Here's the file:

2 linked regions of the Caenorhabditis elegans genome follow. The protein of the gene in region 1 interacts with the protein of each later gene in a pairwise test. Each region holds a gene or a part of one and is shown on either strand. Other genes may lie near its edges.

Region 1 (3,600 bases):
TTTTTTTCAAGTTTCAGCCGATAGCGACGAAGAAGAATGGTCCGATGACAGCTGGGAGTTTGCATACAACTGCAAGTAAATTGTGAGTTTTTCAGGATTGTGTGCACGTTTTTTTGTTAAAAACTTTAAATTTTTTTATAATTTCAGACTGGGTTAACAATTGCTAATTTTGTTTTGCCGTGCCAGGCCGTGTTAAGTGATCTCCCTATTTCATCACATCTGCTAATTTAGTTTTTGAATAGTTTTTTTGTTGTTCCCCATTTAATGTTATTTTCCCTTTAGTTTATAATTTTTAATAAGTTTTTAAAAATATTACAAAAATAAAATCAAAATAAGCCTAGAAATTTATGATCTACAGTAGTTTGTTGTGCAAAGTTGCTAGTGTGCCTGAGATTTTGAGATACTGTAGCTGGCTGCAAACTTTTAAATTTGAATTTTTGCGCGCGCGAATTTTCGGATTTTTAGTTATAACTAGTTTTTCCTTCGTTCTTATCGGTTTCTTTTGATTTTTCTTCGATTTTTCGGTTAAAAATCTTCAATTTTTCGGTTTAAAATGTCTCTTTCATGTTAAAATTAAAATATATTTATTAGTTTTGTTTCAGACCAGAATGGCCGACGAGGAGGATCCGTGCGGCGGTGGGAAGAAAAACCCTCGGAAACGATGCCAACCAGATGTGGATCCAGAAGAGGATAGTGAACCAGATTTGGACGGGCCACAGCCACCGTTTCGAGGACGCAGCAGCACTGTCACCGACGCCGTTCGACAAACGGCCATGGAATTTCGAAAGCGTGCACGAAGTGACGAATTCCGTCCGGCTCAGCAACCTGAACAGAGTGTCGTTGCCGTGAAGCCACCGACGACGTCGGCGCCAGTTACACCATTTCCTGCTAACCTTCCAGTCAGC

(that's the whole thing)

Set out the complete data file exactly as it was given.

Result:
2 linked regions of the Caenorhabditis elegans genome follow. The protein of the gene in region 1 interacts with the protein of each later gene in a pairwise test. Each region holds a gene or a part of one and is shown on either strand. Other genes may lie near its edges.

Region 1 (3,600 bases):
TTTTTTTCAAGTTTCAGCCGATAGCGACGAAGAAGAATGGTCCGATGACAGCTGGGAGTTTGCATACAACTGCAAGTAAATTGTGAGTTTTTCAGGATTGTGTGCACGTTTTTTTGTTAAAAACTTTAAATTTTTTTATAATTTCAGACTGGGTTAACAATTGCTAATTTTGTTTTGCCGTGCCAGGCCGTGTTAAGTGATCTCCCTATTTCATCACATCTGCTAATTTAGTTTTTGAATAGTTTTTTTGTTGTTCCCCATTTAATGTTATTTTCCCTTTAGTTTATAATTTTTAATAAGTTTTTAAAAATATTACAAAAATAAAATCAAAATAAGCCTAGAAATTTATGATCTACAGTAGTTTGTTGTGCAAAGTTGCTAGTGTGCCTGAGATTTTGAGATACTGTAGCTGGCTGCAAACTTTTAAATTTGAATTTTTGCGCGCGCGAATTTTCGGATTTTTAGTTATAACTAGTTTTTCCTTCGTTCTTATCGGTTTCTTTTGATTTTTCTTCGATTTTTCGGTTAAAAATCTTCAATTTTTCGGTTTAAAATGTCTCTTTCATGTTAAAATTAAAATATATTTATTAGTTTTGTTTCAGACCAGAATGGCCGACGAGGAGGATCCGTGCGGCGGTGGGAAGAAAAACCCTCGGAAACGATGCCAACCAGATGTGGATCCAGAAGAGGATAGTGAACCAGATTTGGACGGGCCACAGCCACCGTTTCGAGGACGCAGCAGCACTGTCACCGACGCCGTTCGACAAACGGCCATGGAATTTCGAAAGCGTGCACGAAGTGACGAATTCCGTCCGGCTCAGCAACCTGAACAGAGTGTCGTTGCCGTGAAGCCACCGACGACGTCGGCGCCAGTTACACCATTTCCTGCTAACCTTCCAGTCAGC